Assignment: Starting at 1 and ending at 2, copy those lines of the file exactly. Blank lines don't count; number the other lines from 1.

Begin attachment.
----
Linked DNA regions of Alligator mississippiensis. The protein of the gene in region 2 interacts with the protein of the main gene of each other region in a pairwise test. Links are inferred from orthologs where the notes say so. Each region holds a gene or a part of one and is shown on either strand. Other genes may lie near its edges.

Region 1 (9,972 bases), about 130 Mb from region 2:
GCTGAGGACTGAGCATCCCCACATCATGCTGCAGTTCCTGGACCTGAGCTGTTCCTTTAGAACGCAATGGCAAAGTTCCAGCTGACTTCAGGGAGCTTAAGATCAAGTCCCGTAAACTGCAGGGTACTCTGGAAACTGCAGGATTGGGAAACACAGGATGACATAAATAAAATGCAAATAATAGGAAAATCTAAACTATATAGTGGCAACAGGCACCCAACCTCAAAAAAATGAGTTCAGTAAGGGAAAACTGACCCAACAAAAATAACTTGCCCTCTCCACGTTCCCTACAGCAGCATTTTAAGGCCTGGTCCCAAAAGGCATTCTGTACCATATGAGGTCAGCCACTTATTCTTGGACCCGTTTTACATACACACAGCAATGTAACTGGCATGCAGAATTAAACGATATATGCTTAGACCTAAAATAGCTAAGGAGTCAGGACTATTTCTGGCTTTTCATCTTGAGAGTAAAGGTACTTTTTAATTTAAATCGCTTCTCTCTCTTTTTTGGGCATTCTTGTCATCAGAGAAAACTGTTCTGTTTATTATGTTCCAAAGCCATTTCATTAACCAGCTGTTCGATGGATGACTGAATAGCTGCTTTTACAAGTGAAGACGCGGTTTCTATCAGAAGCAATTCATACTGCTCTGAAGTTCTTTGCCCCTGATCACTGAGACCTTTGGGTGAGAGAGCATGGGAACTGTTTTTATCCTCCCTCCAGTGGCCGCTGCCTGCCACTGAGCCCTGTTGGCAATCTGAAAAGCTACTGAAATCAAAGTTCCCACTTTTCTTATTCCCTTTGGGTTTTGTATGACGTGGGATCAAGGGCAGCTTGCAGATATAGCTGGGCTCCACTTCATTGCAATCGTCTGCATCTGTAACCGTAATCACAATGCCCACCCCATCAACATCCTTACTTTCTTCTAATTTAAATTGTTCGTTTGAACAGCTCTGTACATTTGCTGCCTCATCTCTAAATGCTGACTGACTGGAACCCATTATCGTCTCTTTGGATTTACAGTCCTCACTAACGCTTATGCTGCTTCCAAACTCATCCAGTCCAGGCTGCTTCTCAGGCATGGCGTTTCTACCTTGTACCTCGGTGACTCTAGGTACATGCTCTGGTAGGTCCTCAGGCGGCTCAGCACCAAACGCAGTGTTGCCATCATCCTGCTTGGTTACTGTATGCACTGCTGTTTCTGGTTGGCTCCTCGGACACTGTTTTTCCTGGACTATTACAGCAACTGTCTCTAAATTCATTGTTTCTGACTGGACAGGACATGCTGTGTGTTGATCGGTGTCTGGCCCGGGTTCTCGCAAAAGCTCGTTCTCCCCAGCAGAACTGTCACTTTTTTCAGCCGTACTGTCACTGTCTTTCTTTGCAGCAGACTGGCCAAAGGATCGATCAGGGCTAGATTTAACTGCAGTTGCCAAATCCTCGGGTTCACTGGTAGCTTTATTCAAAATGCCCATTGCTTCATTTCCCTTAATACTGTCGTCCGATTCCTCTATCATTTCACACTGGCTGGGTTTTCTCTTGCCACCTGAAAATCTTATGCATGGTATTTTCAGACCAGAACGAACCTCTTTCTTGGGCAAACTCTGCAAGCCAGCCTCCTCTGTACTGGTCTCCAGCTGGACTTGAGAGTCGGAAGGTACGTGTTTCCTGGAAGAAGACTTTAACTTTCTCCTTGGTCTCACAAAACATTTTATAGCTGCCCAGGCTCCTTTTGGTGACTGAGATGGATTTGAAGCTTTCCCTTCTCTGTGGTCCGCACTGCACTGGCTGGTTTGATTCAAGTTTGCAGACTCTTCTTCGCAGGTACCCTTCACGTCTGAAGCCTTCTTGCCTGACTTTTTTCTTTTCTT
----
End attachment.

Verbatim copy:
Linked DNA regions of Alligator mississippiensis. The protein of the gene in region 2 interacts with the protein of the main gene of each other region in a pairwise test. Links are inferred from orthologs where the notes say so. Each region holds a gene or a part of one and is shown on either strand. Other genes may lie near its edges.

Region 1 (9,972 bases), about 130 Mb from region 2: